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Phytotoxicity of Pheromonal Chemicals to Fruit Tree Foliage: Chemical and Physiological Characterization

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Abstract:

Some recent high-load, low-density pheromone-release devices emit an ethanolic blend of pheromone directly onto crop foliage to control insect pests by mating disruption. This study characterized the phytotoxicity associated with deposition of some pheromonal compounds in concentrated drops on the foliage of trees bearing aerosol release devices. The relative toxicity of straight-chained alkanes, alcohols, aldehydes, and acetates with chain lengths varying from C-2 to≈C-20 was quantified in the laboratory by the severity of necrotic lesions. The order of severity for phytotoxicity caused by pheromonal compounds was alkanes ≪ acetates = aldehydes ≤ alcohols. Within compound classes tested, pheromones with chain lengths of 6–13 carbons were the most phytotoxic. Phytotoxicity was not detectable at dosages <1 mg administered in 10 μl of ethanol. Phytotoxicity of pheromones was highly correlated with presence of both a hydrophilic and lipophilic molecular domain. We postulate nonspecific membrane disruption as a likely mode of action for pheromonal phytotoxicity. Limited attempts to remediate this effect by changing carrier solvents or adding surfactants, spreaders, or nonvolatile diluents were not successful. Because the toxic action of pheromones upon plant tissues appears relatively benign, and growers have not been adverse to localized phytotoxicity to foliage and fruits on two trees per 0.4 ha, we propose that limited phytotoxicity associated with first-generation aerosol dispenser technology can be viewed as nonthreatening.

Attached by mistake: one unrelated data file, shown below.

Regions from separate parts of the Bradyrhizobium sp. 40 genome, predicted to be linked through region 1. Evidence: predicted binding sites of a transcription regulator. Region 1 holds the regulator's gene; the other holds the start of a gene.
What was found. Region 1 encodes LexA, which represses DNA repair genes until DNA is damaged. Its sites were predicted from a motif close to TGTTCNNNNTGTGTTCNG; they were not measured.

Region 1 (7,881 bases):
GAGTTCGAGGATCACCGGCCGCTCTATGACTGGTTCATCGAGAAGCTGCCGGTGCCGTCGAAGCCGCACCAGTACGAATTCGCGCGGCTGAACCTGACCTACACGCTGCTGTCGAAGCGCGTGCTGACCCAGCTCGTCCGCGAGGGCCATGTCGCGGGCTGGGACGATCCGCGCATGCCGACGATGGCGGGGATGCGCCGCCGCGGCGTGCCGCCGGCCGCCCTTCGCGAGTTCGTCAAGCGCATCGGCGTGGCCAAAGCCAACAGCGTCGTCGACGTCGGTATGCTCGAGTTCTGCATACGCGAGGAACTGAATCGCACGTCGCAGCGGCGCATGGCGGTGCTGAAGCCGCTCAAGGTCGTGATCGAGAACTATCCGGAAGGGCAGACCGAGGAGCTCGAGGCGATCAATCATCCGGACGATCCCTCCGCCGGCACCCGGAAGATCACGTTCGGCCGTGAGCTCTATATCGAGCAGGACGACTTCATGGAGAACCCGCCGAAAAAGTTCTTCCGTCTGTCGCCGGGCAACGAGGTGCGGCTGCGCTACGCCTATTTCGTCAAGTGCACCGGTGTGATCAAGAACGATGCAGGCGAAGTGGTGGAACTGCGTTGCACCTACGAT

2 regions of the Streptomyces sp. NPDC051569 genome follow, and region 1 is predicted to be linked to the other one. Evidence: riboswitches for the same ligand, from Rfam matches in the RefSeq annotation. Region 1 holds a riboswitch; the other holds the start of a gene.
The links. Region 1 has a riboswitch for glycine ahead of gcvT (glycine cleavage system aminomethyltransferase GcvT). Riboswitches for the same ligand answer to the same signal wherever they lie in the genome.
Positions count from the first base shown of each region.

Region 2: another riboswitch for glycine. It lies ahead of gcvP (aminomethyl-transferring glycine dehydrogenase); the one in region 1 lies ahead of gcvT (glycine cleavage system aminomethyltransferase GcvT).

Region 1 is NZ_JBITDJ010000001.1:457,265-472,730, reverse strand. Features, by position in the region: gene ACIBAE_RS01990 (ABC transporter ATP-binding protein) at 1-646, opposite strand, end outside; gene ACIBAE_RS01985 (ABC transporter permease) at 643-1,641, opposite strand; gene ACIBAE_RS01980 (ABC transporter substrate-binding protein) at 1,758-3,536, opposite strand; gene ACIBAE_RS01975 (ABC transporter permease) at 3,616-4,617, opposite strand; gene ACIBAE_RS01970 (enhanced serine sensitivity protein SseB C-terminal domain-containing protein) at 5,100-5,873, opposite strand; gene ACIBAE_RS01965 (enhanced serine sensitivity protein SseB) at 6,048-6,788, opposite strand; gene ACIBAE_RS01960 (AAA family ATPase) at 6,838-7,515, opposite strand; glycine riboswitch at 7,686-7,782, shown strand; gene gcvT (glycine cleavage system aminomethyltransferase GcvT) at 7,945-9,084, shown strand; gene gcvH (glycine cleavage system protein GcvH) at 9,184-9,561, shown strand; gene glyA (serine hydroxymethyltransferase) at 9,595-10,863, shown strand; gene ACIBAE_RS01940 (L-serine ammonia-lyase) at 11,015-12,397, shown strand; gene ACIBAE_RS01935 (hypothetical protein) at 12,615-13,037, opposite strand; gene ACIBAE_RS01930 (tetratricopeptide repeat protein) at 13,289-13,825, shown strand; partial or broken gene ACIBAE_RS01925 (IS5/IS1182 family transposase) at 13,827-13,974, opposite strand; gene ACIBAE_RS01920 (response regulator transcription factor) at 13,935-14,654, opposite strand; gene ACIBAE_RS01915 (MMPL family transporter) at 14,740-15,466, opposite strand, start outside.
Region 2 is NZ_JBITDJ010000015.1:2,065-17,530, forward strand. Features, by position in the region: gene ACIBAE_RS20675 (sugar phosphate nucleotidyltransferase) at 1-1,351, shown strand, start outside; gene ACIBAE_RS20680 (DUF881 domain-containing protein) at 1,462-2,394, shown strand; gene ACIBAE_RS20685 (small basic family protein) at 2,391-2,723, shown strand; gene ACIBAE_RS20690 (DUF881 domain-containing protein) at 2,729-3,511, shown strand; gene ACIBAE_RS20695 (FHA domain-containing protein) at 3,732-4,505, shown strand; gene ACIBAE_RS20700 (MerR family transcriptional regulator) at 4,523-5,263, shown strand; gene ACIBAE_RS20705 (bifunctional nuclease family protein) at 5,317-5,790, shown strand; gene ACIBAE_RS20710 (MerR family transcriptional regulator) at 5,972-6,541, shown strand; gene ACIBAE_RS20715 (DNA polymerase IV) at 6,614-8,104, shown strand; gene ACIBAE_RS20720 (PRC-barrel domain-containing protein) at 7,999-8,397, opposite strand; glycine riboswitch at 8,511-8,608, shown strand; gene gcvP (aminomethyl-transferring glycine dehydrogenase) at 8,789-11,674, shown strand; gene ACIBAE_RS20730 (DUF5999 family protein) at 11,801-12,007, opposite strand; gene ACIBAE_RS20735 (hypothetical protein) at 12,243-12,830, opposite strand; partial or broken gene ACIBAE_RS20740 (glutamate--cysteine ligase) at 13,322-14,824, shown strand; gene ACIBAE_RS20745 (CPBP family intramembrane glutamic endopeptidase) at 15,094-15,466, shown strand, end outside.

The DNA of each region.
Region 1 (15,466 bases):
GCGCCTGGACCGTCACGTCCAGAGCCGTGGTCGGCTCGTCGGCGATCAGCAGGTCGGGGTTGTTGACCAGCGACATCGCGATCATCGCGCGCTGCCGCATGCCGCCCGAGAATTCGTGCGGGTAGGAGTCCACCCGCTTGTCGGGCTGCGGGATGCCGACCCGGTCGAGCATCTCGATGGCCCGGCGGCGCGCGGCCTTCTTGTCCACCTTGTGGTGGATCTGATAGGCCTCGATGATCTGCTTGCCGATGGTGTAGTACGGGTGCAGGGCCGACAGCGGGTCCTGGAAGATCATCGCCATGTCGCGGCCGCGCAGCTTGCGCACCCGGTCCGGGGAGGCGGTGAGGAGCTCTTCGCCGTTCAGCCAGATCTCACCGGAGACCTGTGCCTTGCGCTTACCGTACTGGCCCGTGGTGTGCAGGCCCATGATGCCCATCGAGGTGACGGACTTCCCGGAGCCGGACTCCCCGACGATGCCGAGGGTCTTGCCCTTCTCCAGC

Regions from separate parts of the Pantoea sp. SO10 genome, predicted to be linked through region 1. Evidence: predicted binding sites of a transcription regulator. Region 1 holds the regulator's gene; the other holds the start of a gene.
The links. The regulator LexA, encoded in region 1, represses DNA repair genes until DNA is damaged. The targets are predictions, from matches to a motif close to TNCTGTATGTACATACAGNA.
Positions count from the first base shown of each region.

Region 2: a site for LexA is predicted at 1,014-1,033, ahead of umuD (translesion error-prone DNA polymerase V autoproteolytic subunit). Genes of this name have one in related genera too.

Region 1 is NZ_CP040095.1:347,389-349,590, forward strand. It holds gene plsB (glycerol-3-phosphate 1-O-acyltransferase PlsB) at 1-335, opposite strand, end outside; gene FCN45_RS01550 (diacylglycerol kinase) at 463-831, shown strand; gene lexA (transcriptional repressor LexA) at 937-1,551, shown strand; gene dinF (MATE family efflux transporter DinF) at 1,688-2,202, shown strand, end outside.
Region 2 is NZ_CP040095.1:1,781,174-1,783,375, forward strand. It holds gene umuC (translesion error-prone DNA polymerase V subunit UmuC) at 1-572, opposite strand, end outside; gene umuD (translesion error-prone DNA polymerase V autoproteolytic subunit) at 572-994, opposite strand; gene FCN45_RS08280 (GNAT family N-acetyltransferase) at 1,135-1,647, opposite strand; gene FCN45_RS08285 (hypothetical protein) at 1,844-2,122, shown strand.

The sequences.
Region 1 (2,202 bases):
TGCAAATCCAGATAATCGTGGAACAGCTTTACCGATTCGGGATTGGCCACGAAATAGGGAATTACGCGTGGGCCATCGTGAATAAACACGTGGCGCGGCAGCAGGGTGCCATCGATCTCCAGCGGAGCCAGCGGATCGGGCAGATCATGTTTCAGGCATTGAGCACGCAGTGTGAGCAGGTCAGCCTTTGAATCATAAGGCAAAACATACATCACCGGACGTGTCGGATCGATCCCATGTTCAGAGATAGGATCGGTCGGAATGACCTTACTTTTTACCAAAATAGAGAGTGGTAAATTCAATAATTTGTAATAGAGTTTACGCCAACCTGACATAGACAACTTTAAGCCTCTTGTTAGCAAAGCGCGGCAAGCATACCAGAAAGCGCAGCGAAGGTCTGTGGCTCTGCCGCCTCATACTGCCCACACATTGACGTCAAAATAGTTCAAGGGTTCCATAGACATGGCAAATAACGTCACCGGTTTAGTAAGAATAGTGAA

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  • Journal of Economic Entomology is published bimonthly in February, April, June, August, October, and December. The journal publishes articles on the economic significance of insects and is divided into the following sections: apiculture & social insects; arthropods in relation to plant disease; forum; insecticide resistance and resistance management; ecotoxicology; biological and microbial control; ecology and behavior; sampling and biostatistics; household and structural insects; medical entomology; molecular entomology; veterinary entomology; forest entomology; horticultural entomology; field and forage crops, and small grains; stored-product; commodity treatment and quarantine entomology; and plant resistance. In addition to research papers, Journal of Economic Entomology publishes Letters to the Editor, interpretive articles in a Forum section, Short Communications, Rapid Communications, and Book Reviews.
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